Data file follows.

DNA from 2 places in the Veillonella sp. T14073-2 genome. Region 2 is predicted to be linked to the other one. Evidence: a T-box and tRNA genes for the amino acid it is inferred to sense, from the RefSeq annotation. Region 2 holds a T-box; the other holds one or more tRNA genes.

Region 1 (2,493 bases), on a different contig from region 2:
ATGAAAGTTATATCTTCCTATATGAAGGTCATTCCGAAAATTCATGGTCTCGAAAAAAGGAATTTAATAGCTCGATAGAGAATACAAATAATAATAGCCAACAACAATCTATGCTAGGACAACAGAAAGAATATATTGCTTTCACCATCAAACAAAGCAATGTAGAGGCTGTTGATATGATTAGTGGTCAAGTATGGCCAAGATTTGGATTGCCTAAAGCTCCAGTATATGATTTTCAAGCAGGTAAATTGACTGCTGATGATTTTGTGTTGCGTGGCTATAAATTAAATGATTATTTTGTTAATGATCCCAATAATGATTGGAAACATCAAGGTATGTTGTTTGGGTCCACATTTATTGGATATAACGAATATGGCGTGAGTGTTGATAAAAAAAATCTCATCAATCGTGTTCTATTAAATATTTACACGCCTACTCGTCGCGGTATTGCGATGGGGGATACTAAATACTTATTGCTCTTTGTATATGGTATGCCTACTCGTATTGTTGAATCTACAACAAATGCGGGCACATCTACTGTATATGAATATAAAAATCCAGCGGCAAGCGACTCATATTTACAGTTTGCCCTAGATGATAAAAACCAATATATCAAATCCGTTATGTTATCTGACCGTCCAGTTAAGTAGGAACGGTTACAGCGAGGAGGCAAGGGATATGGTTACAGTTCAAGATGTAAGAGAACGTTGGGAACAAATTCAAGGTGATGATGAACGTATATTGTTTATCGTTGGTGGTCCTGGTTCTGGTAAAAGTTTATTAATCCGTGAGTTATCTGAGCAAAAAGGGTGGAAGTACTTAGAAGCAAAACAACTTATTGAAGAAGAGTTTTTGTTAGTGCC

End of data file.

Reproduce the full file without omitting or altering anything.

DNA from 2 places in the Veillonella sp. T14073-2 genome. Region 2 is predicted to be linked to the other one. Evidence: a T-box and tRNA genes for the amino acid it is inferred to sense, from the RefSeq annotation. Region 2 holds a T-box; the other holds one or more tRNA genes.

Region 1 (2,493 bases), on a different contig from region 2:
ATGAAAGTTATATCTTCCTATATGAAGGTCATTCCGAAAATTCATGGTCTCGAAAAAAGGAATTTAATAGCTCGATAGAGAATACAAATAATAATAGCCAACAACAATCTATGCTAGGACAACAGAAAGAATATATTGCTTTCACCATCAAACAAAGCAATGTAGAGGCTGTTGATATGATTAGTGGTCAAGTATGGCCAAGATTTGGATTGCCTAAAGCTCCAGTATATGATTTTCAAGCAGGTAAATTGACTGCTGATGATTTTGTGTTGCGTGGCTATAAATTAAATGATTATTTTGTTAATGATCCCAATAATGATTGGAAACATCAAGGTATGTTGTTTGGGTCCACATTTATTGGATATAACGAATATGGCGTGAGTGTTGATAAAAAAAATCTCATCAATCGTGTTCTATTAAATATTTACACGCCTACTCGTCGCGGTATTGCGATGGGGGATACTAAATACTTATTGCTCTTTGTATATGGTATGCCTACTCGTATTGTTGAATCTACAACAAATGCGGGCACATCTACTGTATATGAATATAAAAATCCAGCGGCAAGCGACTCATATTTACAGTTTGCCCTAGATGATAAAAACCAATATATCAAATCCGTTATGTTATCTGACCGTCCAGTTAAGTAGGAACGGTTACAGCGAGGAGGCAAGGGATATGGTTACAGTTCAAGATGTAAGAGAACGTTGGGAACAAATTCAAGGTGATGATGAACGTATATTGTTTATCGTTGGTGGTCCTGGTTCTGGTAAAAGTTTATTAATCCGTGAGTTATCTGAGCAAAAAGGGTGGAAGTACTTAGAAGCAAAACAACTTATTGAAGAAGAGTTTTTGTTAGTGCC